I drew these intuitive eating inspired doodles while on vacation in Translyvania (yes, I’m serious!). As I passed through this part of Romania with its kitschy vampire-themed tourism, I got to thinking about how vampires are the perfect mascots for Intuitive Eating.
One theory I would love to research one day is the parallel development of the vampire-myth and diet-culture in the 20th century.
As privileged people in western nations began increasingly to affiliate being “good” and “moral” with avoiding certain foods and maintaining certain eating rituals, did humans displace our fear of our own desire onto these monstrous creatures who, once they began eating, could never be satiated? Like humans in countless generations before us, did we create a monster that held what we feared most about ourselves?
In any case, these “monsters” are the perfect poster children for Intuitive Eating. Although they once lived in the restrict-binge cycle of disordered eating, my imagination for these anti-diet, intuitive-eating informed vampires is that they now practice permission, mindful eating, and awareness of their own body’s hunger, fullness, and satiation cues and trust their internal authority.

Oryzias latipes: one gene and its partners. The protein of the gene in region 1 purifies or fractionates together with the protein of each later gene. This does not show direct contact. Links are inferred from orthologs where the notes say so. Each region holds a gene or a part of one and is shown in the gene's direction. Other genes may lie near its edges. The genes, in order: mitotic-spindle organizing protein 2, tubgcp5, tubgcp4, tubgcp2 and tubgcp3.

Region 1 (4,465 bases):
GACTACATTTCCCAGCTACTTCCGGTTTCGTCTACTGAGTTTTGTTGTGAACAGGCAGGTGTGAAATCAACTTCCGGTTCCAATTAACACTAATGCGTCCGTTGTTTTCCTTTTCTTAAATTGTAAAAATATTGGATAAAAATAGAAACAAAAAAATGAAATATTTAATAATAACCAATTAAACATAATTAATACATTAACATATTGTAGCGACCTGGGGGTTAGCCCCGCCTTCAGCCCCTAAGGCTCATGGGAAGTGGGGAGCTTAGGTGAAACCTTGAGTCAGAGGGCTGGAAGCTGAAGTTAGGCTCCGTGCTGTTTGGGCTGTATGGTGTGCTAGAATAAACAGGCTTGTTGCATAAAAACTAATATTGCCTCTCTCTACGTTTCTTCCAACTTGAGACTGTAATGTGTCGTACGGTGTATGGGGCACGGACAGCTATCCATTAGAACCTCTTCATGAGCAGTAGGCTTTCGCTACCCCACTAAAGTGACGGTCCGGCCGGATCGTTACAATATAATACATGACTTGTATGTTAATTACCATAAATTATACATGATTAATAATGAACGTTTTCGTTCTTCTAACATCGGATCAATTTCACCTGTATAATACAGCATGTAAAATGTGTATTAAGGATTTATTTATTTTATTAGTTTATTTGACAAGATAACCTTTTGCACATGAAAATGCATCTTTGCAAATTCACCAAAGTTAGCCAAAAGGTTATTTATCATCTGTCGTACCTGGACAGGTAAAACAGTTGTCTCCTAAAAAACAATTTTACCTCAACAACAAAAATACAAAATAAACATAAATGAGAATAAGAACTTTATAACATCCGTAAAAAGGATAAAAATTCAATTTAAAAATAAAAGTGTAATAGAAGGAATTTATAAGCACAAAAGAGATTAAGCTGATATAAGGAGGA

A habit of tuning into our internal cues when it comes to food and movement can make it much easier to tune into that system of inner knowing when we really need it (like in relationships, in getting medical care, or in situations where we need to assess our personal safety). The goal of listening is to grow the capacity to be able to mindfully feel, acknowledge, and choose how to respond to our body.
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Show off this playful take on Intuitive Eating:
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Image description for screen readers:
There are three images in this post, all titled “Intuitive Eating Vampires.”
The first image is of a vampire with short hair, wearing a black cape and an uncertain expression, holding a person with long hair, who is wearing a red dress and an excited expression. There is a speech bubble coming from the vampire’s mouth saying, “Ugh, do I even want to feast on blood or am I just bored?”
The second image is of a vampire with short hair, wearing a red long sleeve shirt, sitting at a table. The vampire is pouring a box of cereal into a bowl that reads, “dried blood.” There is a speech bubble coming from the vampire saying, “You know, I think maybe I just have a snack-sized blood lust.”
The third image is of a mother and daughter vampire. The mother vampire has long hair and is wearing a red dress. She has her hands lovingly placed on the daughter’s shoulders. The daughter has black hair in a ponytail and is wearing a black shirt, while a pet bat on a string tied to her wrist is flying next to her. The mother has a speech bubble next to her that reads, “There’s no ‘good’ food or ‘bad’ food, as long as it consents.”